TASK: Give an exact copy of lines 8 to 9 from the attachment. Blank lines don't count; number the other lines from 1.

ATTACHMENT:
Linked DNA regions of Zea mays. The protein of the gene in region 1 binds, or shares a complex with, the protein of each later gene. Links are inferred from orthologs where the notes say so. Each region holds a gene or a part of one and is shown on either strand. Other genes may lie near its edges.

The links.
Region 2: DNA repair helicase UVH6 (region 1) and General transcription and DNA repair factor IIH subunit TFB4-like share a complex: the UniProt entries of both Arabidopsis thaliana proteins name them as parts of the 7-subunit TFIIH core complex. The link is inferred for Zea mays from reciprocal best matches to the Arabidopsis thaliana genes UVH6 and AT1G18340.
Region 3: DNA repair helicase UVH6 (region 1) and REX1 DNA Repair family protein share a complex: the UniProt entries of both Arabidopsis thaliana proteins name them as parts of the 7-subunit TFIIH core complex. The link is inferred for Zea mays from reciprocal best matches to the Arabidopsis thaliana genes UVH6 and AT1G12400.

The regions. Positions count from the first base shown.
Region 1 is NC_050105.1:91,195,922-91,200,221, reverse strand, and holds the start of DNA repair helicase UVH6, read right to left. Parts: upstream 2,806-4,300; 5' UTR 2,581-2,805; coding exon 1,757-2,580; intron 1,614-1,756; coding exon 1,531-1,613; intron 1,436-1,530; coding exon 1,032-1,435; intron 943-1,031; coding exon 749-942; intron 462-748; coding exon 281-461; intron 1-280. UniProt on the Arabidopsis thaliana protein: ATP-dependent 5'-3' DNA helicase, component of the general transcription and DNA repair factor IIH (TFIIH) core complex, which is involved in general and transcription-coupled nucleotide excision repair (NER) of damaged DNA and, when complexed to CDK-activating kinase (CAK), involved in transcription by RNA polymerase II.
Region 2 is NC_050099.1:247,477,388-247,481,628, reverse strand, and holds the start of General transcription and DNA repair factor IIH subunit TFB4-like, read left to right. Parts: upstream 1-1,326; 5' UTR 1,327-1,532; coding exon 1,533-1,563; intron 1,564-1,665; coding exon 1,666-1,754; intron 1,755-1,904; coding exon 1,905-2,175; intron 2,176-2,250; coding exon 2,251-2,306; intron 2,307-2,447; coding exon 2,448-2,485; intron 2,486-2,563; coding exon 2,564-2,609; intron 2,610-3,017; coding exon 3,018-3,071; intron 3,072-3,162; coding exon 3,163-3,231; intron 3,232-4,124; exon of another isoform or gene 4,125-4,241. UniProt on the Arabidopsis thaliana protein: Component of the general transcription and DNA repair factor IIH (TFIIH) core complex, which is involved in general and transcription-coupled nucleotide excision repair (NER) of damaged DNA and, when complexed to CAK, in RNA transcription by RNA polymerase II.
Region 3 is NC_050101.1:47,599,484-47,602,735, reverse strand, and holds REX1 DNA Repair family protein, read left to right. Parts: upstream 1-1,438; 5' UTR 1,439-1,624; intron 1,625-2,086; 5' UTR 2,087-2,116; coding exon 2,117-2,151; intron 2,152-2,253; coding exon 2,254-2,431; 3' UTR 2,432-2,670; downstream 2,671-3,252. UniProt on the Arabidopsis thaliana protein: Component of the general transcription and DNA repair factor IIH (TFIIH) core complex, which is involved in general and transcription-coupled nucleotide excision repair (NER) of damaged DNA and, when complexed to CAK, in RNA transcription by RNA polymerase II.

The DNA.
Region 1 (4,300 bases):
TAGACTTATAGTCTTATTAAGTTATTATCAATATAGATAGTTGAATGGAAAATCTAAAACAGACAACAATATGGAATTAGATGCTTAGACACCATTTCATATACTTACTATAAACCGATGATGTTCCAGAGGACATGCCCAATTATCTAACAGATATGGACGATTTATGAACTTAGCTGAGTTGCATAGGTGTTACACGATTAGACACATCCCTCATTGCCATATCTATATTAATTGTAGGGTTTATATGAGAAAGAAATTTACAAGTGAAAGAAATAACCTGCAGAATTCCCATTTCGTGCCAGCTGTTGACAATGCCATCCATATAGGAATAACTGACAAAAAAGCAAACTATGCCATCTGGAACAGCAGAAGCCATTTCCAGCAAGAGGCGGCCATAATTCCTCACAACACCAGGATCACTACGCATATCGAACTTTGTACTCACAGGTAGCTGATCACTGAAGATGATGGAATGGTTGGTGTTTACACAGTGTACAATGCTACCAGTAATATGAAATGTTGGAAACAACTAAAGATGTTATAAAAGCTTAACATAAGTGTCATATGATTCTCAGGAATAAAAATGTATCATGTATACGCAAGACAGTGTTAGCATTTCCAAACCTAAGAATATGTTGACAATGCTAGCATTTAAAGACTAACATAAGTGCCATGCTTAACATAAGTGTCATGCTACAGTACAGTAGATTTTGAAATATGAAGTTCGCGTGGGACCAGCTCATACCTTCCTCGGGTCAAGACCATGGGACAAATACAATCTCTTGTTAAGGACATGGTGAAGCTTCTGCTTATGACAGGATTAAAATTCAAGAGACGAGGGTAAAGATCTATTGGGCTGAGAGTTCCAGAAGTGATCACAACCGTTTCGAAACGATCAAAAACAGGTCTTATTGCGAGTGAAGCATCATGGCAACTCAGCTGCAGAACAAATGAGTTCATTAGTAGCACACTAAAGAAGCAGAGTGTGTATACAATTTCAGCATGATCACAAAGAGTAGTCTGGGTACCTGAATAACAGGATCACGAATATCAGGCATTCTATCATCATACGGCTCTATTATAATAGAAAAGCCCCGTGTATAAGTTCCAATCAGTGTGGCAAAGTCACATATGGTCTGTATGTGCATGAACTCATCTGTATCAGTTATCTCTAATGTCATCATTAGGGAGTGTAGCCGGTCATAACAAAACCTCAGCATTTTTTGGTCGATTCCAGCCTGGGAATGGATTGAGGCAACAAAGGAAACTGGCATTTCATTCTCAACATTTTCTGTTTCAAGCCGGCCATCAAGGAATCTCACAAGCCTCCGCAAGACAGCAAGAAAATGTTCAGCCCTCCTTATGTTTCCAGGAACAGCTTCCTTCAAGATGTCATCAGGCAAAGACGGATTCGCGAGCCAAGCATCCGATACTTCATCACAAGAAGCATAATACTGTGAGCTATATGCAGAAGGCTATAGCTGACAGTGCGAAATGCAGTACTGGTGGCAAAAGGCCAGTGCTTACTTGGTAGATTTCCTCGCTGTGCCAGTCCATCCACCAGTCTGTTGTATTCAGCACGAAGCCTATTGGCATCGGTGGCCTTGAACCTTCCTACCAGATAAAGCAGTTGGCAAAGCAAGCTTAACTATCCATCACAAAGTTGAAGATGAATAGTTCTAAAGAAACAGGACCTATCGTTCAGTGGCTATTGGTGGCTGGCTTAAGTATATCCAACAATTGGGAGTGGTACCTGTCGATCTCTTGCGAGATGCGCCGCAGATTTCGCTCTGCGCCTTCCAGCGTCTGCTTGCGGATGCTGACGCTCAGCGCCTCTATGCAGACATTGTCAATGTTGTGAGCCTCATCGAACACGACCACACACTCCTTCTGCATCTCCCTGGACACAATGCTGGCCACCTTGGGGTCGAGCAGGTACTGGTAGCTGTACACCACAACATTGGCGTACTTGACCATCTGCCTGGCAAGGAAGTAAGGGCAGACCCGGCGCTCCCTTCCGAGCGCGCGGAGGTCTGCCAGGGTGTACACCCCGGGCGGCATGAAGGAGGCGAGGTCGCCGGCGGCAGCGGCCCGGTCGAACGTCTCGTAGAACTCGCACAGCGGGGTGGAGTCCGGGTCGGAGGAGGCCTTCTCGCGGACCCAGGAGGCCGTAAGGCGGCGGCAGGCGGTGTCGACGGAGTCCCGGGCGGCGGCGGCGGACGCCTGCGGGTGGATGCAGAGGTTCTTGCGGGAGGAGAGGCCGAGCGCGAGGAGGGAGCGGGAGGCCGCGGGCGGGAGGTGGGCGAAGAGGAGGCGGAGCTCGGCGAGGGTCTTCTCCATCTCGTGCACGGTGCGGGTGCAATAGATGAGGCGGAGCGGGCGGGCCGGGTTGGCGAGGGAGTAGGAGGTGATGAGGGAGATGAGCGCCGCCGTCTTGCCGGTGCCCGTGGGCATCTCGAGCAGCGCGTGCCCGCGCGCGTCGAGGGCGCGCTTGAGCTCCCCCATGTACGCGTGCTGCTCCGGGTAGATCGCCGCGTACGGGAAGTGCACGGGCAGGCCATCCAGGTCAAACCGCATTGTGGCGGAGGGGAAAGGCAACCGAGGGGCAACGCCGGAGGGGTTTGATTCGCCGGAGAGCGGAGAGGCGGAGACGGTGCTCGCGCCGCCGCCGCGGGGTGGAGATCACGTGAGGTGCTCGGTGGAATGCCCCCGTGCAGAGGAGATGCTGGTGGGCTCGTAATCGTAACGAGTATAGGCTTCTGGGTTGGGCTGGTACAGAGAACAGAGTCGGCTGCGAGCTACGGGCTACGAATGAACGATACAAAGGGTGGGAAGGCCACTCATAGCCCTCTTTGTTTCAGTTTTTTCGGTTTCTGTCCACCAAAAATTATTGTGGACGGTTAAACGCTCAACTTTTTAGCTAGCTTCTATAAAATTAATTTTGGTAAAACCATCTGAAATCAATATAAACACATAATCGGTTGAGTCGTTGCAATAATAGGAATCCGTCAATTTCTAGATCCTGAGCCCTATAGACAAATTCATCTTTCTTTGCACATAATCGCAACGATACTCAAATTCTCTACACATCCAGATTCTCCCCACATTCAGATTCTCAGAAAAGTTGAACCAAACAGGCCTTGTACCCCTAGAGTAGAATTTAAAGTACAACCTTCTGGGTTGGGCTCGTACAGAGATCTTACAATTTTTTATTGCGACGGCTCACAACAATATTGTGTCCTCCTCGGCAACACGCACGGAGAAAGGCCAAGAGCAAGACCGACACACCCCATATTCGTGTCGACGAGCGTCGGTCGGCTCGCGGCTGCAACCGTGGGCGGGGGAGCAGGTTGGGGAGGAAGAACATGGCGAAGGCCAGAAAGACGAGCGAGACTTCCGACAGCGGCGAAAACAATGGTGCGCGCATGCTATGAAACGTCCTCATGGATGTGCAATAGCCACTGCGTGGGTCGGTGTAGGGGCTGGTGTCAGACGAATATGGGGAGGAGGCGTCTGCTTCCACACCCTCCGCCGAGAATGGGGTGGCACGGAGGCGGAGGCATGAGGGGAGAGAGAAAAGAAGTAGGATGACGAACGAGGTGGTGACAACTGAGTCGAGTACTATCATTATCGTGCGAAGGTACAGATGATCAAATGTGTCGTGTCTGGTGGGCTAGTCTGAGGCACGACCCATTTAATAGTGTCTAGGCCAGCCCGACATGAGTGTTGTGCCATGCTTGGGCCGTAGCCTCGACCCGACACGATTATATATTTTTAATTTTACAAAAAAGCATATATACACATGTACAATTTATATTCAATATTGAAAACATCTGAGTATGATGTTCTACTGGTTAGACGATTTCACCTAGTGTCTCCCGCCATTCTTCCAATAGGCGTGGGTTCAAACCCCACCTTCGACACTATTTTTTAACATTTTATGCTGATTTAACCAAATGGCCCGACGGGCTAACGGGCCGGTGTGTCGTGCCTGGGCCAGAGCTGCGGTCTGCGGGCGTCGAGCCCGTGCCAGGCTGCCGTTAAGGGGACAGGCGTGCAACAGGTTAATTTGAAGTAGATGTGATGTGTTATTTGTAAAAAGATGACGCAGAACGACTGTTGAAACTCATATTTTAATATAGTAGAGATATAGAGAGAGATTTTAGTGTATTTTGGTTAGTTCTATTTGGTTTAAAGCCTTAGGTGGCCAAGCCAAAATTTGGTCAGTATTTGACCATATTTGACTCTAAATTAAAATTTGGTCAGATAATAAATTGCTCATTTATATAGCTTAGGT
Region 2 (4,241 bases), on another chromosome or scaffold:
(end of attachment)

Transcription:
Region 3 is NC_050101.1:47,599,484-47,602,735, reverse strand, and holds REX1 DNA Repair family protein, read left to right. Parts: upstream 1-1,438; 5' UTR 1,439-1,624; intron 1,625-2,086; 5' UTR 2,087-2,116; coding exon 2,117-2,151; intron 2,152-2,253; coding exon 2,254-2,431; 3' UTR 2,432-2,670; downstream 2,671-3,252. UniProt on the Arabidopsis thaliana protein: Component of the general transcription and DNA repair factor IIH (TFIIH) core complex, which is involved in general and transcription-coupled nucleotide excision repair (NER) of damaged DNA and, when complexed to CAK, in RNA transcription by RNA polymerase II.

The DNA.